Qn: What are your art-tools and materials that you use for your paintings?
I paint with acrylic ink in a Moleskine sketchbook with kolinsky sable watercolor brushes and dip pens. Large paintings are created on watercolor paper. I never expected to become a sketchbook enthusiast. The practice started because I was required to keep one as an art student. After graduation I moved to Brooklyn and my sketchbook was the only media my tiny bedroom could accommodate. This was especially true when I began traveling, so the books continued to develop and I grew to love them. Now I paint in journals because I want to, not because I have to.
Qn: What do you enjoy most and enjoy least about acrylic painting?
I actually do not use acrylic paint. I use acrylic ink, which is a pigment ink medium. Ink is notoriously fugitive, so this variety has acrylic binders to improve permanence. It’s a versatile medium that can create opaque color or thin washes when diluted with water. It’s similar to gouache or watercolor.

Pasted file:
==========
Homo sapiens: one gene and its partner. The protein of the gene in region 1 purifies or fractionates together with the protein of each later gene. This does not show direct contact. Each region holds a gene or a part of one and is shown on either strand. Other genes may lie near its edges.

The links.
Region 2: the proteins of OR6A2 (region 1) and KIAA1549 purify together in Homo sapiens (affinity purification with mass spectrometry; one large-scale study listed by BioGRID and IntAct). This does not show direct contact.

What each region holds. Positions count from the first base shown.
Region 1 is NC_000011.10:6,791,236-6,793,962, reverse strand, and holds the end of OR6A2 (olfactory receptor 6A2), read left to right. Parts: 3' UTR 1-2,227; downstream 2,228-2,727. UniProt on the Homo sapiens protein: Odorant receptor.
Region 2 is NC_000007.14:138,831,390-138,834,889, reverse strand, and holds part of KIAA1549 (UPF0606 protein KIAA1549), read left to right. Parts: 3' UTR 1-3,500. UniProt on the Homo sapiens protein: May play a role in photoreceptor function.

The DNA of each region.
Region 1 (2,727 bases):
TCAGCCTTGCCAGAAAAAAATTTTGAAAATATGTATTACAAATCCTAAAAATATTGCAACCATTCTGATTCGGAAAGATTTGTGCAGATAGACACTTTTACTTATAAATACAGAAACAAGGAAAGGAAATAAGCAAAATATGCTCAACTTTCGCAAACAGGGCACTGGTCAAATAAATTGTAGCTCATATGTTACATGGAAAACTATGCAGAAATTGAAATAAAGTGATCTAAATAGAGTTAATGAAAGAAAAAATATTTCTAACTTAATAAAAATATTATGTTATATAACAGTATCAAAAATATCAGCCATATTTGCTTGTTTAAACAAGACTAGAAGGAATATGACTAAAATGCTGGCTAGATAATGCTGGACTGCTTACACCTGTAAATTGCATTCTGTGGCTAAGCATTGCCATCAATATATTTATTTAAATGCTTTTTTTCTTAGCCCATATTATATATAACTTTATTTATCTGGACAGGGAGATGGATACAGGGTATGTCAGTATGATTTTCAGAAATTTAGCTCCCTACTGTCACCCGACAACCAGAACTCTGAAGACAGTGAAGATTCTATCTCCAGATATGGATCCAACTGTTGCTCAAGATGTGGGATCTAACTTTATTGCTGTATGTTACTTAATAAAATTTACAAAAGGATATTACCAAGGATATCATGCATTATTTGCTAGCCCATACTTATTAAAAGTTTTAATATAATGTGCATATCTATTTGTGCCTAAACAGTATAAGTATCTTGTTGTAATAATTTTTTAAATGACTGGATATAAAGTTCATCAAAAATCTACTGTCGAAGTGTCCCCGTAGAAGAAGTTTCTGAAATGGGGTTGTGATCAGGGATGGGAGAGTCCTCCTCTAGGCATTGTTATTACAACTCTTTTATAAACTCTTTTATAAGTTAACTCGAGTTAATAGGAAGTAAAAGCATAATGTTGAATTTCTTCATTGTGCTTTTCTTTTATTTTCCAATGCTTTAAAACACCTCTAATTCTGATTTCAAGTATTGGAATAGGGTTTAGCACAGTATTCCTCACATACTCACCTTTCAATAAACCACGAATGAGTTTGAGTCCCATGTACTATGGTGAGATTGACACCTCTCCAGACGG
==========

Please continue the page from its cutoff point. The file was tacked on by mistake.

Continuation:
Qn: I see from your website that you tie and paint 'fishing flies' - Can you share with us more? (What is a 'fishing fly' and how do you create it?) (Can you share with us a picture or two of your fishing flies too?)
A fly is a handcrafted imitation insect tied to a hook for fishing trout and other freshwater fish. Flies are created by tying feathers, fur and synthetic materials to a hook by winding thread around the metal shaft. Every fly pattern imitates a species of insect in the nymph stage. Fly fishermen “read the river” before choosing a fly: native insects, weather, and how the fish are feeding will all determine which fly is used.
I’m not good at tying flies; I just learned a few basic patterns to better understand my subject matter and inform my paintings. I can tie a pretty decent woolly bugger (as shown below) and bead head soft hackle, though.
Qn: Is it challenging to weave a carpet? Can you share with us how the process of creating your collection of carpets? How long does it take you to complete weaving, and where do you get the inspirations for your carpet design from? :)
Similarly to my fishing project, I learned weaving to better understand my subject matter and inform my paintings. I took lessons from a master weaver in Istanbul for several months and completed a small kilim, but I am not a professional weaver. In my short experience, I learned that weaving requires a lot of patience and is rough work for your fingers.